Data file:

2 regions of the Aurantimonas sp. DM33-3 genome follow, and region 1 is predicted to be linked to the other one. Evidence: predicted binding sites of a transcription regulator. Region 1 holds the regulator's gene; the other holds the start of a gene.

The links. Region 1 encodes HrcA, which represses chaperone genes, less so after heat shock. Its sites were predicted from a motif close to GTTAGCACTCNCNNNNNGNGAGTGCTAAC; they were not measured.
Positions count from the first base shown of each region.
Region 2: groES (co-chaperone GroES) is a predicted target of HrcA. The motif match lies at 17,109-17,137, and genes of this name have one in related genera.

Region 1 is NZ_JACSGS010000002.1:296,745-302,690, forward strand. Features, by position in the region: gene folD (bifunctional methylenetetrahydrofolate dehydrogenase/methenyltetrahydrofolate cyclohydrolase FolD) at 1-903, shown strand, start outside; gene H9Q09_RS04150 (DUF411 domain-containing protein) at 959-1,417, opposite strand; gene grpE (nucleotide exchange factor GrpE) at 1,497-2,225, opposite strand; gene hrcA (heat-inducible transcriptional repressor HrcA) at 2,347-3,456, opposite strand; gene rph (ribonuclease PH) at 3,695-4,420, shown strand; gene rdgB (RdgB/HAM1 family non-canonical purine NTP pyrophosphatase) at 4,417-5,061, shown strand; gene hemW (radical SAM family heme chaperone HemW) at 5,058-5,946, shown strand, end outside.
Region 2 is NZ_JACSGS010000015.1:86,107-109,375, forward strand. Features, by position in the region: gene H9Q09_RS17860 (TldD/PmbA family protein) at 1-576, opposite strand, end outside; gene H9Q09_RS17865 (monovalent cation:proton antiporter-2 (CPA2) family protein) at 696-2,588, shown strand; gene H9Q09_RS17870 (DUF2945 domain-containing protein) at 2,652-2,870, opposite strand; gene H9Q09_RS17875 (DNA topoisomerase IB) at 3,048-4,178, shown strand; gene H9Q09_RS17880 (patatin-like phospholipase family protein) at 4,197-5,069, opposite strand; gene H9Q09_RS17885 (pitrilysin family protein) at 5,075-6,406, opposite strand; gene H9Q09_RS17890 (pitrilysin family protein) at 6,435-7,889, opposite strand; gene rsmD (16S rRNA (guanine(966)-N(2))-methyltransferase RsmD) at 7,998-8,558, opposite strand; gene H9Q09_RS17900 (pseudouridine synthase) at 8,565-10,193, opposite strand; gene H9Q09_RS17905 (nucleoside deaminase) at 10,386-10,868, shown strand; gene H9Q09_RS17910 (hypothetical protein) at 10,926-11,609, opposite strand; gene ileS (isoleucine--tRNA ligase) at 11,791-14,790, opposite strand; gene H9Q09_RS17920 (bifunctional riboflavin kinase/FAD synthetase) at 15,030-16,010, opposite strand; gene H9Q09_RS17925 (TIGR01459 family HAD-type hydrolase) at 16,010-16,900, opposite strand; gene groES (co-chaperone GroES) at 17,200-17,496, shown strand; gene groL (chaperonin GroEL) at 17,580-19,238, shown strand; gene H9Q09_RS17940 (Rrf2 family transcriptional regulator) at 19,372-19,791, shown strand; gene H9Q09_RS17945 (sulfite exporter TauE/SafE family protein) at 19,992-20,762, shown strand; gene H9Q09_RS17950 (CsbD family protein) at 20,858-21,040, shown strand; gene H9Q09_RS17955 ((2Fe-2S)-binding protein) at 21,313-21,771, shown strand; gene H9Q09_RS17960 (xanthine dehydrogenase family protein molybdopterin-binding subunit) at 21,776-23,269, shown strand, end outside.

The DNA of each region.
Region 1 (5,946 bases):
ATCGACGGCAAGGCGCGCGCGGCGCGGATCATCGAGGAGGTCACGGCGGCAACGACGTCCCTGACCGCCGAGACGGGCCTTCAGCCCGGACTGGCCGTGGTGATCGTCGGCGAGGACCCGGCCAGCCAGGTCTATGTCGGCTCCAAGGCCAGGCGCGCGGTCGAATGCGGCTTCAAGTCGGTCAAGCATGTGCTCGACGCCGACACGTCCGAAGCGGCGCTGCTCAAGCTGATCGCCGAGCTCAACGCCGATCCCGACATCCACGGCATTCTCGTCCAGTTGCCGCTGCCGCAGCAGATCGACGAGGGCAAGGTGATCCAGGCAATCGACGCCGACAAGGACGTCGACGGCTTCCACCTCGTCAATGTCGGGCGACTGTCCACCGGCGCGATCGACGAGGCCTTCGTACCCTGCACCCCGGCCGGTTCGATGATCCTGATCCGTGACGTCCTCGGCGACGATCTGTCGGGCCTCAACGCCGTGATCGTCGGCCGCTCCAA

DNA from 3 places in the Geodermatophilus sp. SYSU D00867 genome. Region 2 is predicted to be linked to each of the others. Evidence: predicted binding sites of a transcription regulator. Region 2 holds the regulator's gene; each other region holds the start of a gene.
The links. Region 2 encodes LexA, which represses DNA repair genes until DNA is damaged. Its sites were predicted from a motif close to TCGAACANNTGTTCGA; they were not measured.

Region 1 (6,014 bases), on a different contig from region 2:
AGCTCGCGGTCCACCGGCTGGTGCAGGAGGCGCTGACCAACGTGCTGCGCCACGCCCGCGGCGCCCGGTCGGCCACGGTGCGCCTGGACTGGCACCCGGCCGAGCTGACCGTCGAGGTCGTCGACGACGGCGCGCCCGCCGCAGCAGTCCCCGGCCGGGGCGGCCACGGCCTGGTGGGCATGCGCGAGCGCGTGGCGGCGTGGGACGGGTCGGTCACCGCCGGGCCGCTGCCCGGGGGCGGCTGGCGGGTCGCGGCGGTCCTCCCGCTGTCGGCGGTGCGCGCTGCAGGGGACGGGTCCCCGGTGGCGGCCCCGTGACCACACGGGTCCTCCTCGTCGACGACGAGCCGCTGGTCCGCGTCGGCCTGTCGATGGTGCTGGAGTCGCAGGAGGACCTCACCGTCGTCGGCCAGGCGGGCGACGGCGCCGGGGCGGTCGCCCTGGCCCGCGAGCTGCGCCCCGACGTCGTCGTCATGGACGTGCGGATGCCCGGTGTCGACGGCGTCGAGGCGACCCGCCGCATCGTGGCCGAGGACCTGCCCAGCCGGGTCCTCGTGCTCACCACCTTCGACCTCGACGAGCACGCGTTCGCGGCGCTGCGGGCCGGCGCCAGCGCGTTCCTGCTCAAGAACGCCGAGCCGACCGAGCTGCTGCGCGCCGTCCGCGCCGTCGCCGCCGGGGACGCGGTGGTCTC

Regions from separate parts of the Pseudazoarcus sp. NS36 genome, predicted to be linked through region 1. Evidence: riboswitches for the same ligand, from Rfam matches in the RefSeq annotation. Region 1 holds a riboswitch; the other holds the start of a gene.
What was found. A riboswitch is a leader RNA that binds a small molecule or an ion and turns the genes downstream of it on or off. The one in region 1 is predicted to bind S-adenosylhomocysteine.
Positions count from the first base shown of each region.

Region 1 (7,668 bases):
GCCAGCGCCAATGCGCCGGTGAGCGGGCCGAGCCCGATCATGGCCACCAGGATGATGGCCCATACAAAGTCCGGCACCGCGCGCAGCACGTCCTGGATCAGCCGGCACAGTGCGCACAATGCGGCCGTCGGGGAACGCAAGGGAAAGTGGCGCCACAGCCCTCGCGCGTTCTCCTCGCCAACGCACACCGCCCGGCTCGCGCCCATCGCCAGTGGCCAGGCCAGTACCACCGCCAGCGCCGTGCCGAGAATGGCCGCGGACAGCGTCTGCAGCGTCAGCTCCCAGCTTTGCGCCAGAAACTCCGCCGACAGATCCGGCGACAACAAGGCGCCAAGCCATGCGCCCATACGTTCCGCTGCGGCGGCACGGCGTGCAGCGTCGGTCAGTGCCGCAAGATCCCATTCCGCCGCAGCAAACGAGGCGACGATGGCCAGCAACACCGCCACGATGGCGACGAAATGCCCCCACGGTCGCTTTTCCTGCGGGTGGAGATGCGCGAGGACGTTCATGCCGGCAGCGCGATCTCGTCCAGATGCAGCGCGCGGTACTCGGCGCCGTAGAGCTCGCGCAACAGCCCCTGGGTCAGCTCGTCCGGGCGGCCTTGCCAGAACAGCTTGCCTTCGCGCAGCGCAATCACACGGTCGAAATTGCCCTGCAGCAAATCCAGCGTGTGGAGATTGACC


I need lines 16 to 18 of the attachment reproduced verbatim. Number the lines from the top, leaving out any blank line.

Positions count from the first base shown of each region.

Region 1 (7,668 bases):
GCCAGCGCCAATGCGCCGGTGAGCGGGCCGAGCCCGATCATGGCCACCAGGATGATGGCCCATACAAAGTCCGGCACCGCGCGCAGCACGTCCTGGATCAGCCGGCACAGTGCGCACAATGCGGCCGTCGGGGAACGCAAGGGAAAGTGGCGCCACAGCCCTCGCGCGTTCTCCTCGCCAACGCACACCGCCCGGCTCGCGCCCATCGCCAGTGGCCAGGCCAGTACCACCGCCAGCGCCGTGCCGAGAATGGCCGCGGACAGCGTCTGCAGCGTCAGCTCCCAGCTTTGCGCCAGAAACTCCGCCGACAGATCCGGCGACAACAAGGCGCCAAGCCATGCGCCCATACGTTCCGCTGCGGCGGCACGGCGTGCAGCGTCGGTCAGTGCCGCAAGATCCCATTCCGCCGCAGCAAACGAGGCGACGATGGCCAGCAACACCGCCACGATGGCGACGAAATGCCCCCACGGTCGCTTTTCCTGCGGGTGGAGATGCGCGAGGACGTTCATGCCGGCAGCGCGATCTCGTCCAGATGCAGCGCGCGGTACTCGGCGCCGTAGAGCTCGCGCAACAGCCCCTGGGTCAGCTCGTCCGGGCGGCCTTGCCAGAACAGCTTGCCTTCGCGCAGCGCAATCACACGGTCGAAATTGCCCTGCAGCAAATCCAGCGTGTGGAGATTGACC